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Comparing Three Types of Mandarin Powders Prepared via Microfluidic-Jet Spray Drying: Physical Properties, Phenolic Retention and Volatile Profiling

1
Food Science Programme, School of Chemical Sciences, The University of Auckland, Auckland 1010, New Zealand
2
Hunan Agricultural Product Processing Institute, Hunan Academy of Agricultural Sciences, Changsha 410125, China
3
Hunan Province International Joint Lab on Fruits & Vegetables Processing, Quality and Safety, Changsha 410125, China
4
Riddet Institute, Centre of Research Excellence in Food Research, Palmerston North 4474, New Zealand
*
Authors to whom correspondence should be addressed.
Foods 2021, 10(1), 123; https://doi.org/10.3390/foods10010123
Received: 10 December 2020 / Revised: 23 December 2020 / Accepted: 3 January 2021 / Published: 8 January 2021
(This article belongs to the Section Food Engineering and Technology)
This study aimed to offer an alternative way for delivering the benefits of the mandarin fruit juice to consumers via spray drying microencapsulation. Two mandarin cultivars, Afourer (A) and Richard Special (RS), were studied. Three types of juice sample were prepared, i.e., the whole fruit juice (A3 & RS3), the flavedo-removed fruit juice (A2 & RS2), and the peel-removed fruit juice (A1 & RS1) samples. Gum Acacia and maltodextrin (ratio of 1:1, w/w) were chosen as wall matrices for aiding the drying of the juice samples while using a microfluidic-jet spray dryer. The properties of the fruit powder (colour, water activity, bulk/trapped density, solubility, hygroscopicity, morphology) and the retention of major phytochemicals (i.e., phenolic and volatile compounds) were examined. The results showed that the powders produced from the whole fruit juices (A3 and RS3) gave higher yellow colour with a regular winkled surface than other powders (A1 & RS1, and A2 & RS2). The water activity of mandarin powders was in a range of 0.14 to 0.25, and the solubility was around 74% with no significant difference among all of the powders. The whole fruit powders had a significantly higher concentration of phenolic compounds (A3, 1023 µg/100 mg vs. A2, 809 µg/100 mg vs. A1, 653 µg/100 mg) and aroma compounds (A3, 775,558 µg/L vs. A2, 125,617 µg/L vs. A1, 12,590 µg/L). This study contributed to the delivery of phenolic and flavour compounds of the mandarin fruits, at the same time minimising waste generation during processing. It also gave insight into the production of spray-dried powders from the whole mandarin fruits. View Full-Text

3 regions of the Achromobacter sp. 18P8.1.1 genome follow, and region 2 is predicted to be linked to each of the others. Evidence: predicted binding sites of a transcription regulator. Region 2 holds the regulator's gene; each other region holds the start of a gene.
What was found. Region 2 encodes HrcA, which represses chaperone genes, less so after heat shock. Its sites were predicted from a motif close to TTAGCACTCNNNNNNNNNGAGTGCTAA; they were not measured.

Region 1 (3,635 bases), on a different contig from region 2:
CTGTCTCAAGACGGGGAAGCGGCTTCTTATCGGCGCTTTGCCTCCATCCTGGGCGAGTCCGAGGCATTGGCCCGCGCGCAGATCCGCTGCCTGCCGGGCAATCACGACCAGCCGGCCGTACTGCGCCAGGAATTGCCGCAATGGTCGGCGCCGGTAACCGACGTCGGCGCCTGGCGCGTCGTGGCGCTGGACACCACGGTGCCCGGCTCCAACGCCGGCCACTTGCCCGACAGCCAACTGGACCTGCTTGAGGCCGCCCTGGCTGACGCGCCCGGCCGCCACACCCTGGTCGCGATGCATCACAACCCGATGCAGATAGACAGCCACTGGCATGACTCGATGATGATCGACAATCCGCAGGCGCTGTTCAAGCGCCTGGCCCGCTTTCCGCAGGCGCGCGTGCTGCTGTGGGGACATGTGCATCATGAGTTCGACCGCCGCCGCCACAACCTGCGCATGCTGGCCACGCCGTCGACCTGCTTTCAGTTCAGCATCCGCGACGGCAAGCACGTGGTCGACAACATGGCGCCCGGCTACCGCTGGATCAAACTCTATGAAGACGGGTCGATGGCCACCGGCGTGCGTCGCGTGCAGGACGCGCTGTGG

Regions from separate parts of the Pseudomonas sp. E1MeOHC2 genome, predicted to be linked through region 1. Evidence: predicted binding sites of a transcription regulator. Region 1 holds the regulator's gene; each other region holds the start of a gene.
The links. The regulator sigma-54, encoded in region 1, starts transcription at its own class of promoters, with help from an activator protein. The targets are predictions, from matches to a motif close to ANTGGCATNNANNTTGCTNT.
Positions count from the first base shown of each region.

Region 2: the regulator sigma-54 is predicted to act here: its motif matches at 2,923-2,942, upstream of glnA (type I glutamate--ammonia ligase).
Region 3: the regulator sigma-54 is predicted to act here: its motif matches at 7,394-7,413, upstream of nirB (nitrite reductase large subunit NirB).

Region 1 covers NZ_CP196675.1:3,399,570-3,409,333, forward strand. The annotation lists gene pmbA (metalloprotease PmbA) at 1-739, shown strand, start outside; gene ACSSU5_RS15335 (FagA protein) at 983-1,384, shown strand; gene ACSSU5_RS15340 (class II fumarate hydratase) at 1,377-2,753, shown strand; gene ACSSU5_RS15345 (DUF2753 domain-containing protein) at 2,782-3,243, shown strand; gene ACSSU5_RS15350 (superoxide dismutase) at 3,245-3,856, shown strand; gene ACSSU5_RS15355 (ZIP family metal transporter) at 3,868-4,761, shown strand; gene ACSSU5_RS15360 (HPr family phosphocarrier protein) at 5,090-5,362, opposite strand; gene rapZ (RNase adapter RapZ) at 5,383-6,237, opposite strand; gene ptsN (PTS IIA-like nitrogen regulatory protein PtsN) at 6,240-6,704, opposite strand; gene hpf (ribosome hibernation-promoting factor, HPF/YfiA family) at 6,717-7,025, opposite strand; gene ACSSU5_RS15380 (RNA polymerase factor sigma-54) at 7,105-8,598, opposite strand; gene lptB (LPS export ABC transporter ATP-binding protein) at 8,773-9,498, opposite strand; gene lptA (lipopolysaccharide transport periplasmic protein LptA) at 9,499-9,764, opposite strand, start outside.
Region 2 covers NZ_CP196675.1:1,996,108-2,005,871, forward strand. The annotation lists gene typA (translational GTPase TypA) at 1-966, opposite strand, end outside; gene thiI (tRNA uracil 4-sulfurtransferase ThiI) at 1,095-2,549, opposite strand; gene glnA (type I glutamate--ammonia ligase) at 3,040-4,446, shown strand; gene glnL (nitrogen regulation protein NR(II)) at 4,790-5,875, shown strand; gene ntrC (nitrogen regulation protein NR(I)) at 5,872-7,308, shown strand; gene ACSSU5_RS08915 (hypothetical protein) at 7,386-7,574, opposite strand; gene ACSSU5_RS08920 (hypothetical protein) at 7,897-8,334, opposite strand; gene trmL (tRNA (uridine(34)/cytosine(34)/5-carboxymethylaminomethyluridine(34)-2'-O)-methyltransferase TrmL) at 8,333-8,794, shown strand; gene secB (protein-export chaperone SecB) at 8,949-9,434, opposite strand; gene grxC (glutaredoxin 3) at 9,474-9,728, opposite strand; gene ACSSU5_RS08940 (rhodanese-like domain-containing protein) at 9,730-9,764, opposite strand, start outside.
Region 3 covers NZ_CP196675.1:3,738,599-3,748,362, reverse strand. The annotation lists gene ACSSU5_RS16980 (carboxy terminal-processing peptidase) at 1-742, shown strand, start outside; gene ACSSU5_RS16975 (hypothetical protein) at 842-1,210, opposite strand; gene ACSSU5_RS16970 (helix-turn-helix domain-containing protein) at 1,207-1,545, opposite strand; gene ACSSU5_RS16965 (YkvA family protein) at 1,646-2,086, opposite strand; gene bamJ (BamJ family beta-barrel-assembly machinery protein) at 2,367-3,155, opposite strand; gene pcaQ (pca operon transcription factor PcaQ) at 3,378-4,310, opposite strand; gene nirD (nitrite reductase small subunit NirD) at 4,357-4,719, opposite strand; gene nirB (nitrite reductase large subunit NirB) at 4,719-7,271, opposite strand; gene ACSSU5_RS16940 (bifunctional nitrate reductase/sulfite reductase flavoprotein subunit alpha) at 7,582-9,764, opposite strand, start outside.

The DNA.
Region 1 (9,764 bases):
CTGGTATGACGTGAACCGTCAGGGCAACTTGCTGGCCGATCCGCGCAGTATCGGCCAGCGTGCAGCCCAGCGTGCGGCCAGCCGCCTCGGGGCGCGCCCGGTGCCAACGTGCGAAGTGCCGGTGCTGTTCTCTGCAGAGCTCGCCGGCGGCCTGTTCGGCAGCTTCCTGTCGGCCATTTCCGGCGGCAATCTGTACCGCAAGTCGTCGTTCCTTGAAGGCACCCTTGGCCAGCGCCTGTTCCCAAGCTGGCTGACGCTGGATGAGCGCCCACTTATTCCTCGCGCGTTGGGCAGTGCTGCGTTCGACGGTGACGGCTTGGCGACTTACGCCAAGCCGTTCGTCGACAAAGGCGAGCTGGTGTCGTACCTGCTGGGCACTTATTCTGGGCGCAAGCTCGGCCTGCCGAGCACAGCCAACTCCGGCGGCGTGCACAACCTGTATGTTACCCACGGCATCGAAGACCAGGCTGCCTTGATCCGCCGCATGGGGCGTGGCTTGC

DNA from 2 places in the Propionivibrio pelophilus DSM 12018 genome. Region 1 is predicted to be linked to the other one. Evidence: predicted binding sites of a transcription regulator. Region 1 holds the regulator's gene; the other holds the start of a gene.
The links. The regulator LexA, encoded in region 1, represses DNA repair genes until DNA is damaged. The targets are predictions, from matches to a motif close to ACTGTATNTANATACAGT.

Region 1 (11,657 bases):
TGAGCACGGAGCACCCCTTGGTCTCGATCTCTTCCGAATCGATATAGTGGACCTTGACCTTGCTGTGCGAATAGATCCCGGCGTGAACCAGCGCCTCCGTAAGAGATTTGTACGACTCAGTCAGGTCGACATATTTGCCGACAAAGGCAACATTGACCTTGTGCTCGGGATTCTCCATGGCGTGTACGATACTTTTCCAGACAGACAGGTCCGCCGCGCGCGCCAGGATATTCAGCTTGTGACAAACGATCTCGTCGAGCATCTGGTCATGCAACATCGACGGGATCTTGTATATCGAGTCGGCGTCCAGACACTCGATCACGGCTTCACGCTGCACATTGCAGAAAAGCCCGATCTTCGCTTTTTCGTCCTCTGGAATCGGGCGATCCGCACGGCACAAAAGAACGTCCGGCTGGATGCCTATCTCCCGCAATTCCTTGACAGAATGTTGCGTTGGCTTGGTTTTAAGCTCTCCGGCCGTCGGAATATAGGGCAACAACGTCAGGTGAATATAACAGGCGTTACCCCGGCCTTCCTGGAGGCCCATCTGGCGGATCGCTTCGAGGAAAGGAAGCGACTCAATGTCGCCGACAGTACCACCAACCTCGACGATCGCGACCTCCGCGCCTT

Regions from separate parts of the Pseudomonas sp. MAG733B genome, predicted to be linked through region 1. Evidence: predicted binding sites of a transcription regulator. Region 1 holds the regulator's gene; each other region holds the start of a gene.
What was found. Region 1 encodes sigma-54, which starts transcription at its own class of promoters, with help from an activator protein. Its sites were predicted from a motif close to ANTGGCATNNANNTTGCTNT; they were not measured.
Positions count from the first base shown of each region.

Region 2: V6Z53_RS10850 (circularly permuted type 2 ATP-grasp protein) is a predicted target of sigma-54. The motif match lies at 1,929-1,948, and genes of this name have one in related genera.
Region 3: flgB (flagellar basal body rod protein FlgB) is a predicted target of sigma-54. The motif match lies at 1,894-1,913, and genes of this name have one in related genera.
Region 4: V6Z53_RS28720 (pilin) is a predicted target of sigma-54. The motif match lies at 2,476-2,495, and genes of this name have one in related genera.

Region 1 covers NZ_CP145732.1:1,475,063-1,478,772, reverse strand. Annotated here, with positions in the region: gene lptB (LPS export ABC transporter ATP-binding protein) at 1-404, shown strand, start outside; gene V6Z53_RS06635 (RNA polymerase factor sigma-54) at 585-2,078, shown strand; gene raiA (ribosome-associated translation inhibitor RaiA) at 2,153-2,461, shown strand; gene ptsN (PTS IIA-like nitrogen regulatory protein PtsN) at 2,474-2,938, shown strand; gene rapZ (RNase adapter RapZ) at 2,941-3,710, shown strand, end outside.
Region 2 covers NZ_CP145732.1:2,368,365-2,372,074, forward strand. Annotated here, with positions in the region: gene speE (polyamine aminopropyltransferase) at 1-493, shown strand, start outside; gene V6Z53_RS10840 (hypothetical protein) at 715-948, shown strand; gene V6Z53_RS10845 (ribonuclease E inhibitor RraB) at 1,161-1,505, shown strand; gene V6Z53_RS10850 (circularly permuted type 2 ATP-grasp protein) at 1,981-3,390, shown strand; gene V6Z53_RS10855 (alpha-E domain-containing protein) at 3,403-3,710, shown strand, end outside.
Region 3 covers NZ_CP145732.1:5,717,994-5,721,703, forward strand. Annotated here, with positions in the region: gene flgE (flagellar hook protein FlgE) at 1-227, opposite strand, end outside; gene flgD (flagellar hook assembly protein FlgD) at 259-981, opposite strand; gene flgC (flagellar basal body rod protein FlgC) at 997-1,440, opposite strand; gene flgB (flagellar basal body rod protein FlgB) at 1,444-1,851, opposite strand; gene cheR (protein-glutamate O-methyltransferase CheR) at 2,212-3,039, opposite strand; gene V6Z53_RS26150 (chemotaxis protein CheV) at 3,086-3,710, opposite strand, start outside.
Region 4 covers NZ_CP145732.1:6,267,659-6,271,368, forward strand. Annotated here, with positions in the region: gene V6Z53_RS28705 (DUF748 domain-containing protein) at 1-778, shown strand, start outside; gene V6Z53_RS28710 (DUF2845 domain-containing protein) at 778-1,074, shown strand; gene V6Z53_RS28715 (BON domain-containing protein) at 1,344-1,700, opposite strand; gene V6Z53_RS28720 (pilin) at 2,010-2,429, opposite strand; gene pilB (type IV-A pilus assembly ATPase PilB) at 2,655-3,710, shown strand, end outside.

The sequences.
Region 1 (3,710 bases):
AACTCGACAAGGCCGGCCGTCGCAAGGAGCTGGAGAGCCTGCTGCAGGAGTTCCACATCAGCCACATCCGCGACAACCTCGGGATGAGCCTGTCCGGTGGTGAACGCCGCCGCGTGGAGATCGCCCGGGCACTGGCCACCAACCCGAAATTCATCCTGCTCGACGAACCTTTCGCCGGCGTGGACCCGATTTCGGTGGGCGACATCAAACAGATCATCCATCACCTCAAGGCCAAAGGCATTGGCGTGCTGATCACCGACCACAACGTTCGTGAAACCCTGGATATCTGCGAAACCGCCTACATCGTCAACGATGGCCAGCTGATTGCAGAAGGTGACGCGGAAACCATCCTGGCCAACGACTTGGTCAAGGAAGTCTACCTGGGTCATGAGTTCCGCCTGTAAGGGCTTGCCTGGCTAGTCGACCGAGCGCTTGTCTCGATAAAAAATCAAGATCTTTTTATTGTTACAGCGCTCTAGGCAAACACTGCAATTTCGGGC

Keywords: mandarin; microencapsulation; spray drying; phenolic compound; aroma compound; fruit powder; PCA mandarin; microencapsulation; spray drying; phenolic compound; aroma compound; fruit powder; PCA
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MDPI and ACS Style

Chen, X.; Ting, J.L.H.; Peng, Y.; Tangjaidee, P.; Zhu, Y.; Li, Q.; Shan, Y.; Quek, S.Y. Comparing Three Types of Mandarin Powders Prepared via Microfluidic-Jet Spray Drying: Physical Properties, Phenolic Retention and Volatile Profiling. Foods 2021, 10, 123. https://doi.org/10.3390/foods10010123

AMA Style

Chen X, Ting JLH, Peng Y, Tangjaidee P, Zhu Y, Li Q, Shan Y, Quek SY. Comparing Three Types of Mandarin Powders Prepared via Microfluidic-Jet Spray Drying: Physical Properties, Phenolic Retention and Volatile Profiling. Foods. 2021; 10(1):123. https://doi.org/10.3390/foods10010123

Chicago/Turabian Style

Chen, Xiao, Joanna L.H. Ting, Yaoyao Peng, Pipat Tangjaidee, Yongchao Zhu, Qili Li, Yang Shan, and Siew Y. Quek. 2021. "Comparing Three Types of Mandarin Powders Prepared via Microfluidic-Jet Spray Drying: Physical Properties, Phenolic Retention and Volatile Profiling" Foods 10, no. 1: 123. https://doi.org/10.3390/foods10010123

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